A value of 100 means that a family with the median income has exactly enough income to qualify for a mortgage on a median-priced home. 120 = 120% of the income necessary, 80 = 80% of the income necessary. (See: Methodology for the Housing Affordability Index).
Voila! Affordability Index!
Where things get interesting is when we look into some of the assumptions of the index, and what was omitted from consideration.
Consider the omissions:
1) The NAR methodology “assumes” a cash down payment of 20%.
Given the negative savings rate and enormous extension of credit we’ve seen over the past 6 years, far fewer families have that 20% down available than has been the case in the past.
2) The NAR “assumes” 25% of monthly gross income is available to pay for Mortgage Principle
The Index ignores the current amount of debt being carried by the typical household.
Given the increase of debt (both HELOC and Revolving) that has occurred, the debt service is also much greater. Hence, that’s a big assumption, and one that explicitly ignores the current levels of household debtload. The consumer is extended, and their income has not kept up with inflation over the past
6 years. Hence, they may not have 25% of their income available for a mortage if it is already committed to servicing other debts. Banks and brokers aren’t the only ones who need to deleverage…
3) The Index fails to consider FICO scores.
Beyond the total amount of debt, the next flaw in the index is the FICO credit score.
As we have seen, late payments are on the rise for everything from credit cards, to existing mortgages, to auto payments, and student loans. Hence, we would expect to see FICO scores moving downwards,
especially amongst middle and lower income potential home buyers. This will especialyl impact buyers of “Starter homes.”
4) An increasing number of families no longer qualify for a standard conforming mortgage.
All of the above leads us to recognize that prevailing interest rates are less relevant for many buyers . Given their debt levels and FICO scores, many will end up in Alt-A — or worse. Assuming that option is even available.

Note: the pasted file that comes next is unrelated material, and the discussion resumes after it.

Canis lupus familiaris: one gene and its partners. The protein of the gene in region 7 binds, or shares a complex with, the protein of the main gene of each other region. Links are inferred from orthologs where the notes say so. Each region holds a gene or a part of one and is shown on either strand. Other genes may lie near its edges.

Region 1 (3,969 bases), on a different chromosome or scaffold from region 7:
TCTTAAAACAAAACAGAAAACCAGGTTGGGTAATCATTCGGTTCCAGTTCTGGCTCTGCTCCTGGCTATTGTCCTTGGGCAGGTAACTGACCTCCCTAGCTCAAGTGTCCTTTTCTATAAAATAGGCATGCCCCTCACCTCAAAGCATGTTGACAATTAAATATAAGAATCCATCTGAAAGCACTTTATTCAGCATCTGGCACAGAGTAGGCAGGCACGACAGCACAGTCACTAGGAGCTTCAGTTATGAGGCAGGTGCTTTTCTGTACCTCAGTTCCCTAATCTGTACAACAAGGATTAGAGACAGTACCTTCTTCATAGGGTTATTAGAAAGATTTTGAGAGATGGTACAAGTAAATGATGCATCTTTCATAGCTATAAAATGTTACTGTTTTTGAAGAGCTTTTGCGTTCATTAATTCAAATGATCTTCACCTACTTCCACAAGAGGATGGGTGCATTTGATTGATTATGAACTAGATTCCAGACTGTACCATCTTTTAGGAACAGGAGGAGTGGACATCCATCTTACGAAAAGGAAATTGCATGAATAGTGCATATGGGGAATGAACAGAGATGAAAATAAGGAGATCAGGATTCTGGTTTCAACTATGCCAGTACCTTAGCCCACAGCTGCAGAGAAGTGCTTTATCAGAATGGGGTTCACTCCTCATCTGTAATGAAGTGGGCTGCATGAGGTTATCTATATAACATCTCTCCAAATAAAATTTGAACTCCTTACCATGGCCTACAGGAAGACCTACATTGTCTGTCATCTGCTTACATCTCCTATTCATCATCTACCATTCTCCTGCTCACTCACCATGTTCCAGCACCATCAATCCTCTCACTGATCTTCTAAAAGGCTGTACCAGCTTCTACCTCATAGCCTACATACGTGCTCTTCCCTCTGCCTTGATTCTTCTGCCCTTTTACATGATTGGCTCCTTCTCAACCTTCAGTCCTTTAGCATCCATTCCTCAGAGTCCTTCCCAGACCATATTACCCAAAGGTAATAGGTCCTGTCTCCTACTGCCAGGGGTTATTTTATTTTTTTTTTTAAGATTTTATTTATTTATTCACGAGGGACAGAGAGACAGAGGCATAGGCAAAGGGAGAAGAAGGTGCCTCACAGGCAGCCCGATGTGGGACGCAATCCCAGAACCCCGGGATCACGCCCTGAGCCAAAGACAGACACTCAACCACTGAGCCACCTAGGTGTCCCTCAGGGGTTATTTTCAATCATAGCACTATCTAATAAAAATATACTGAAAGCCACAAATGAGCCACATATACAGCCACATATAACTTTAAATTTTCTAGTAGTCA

5) Non purchase costs of home ownership have risen dramatically .
All of these factors only go to buying a house; they fail to consider the increased costs of owning a home. The past few years have seen a big rise in Property Taxes, a large increase in maintenance costs, and an enormous increase in heating Oil, etc. These elements are not considered relevant to the affordability index.
6) Regional variations in home prices and income are ignored.
It most be noted that the index is a national index. It fails to consider regional variations in home prices, industries, incomes, etc. Thus, the index does not take into consideration that some regions of the nation are far more affordable than others.
Bottom line: There isn’t a whole lot of affordability built into the NAR affordability index.
Let’s do a more thoughtful housing analysis — one that reviews home affordability factor according to other variables — the ratio between median income and median home price, or the rental price gains to home appreciation ratio. (See the IMF charts here, and Ned Davis and ISI below). These make sense, as they determine a) if it makes sense for renters to buy; and 2) If renters can afford to buy and/or if existing owners can afford to trade up.
Median New Home Prices vs Median Household Disposable Income
Charts courtesy of Ned Davis Research via Comstock Funds
NAR and Housing Forecasts (June 2007)
Tracking NAR Spin (April 2008)
Housing Affordability Index
Methodology for the Housing Affordability Index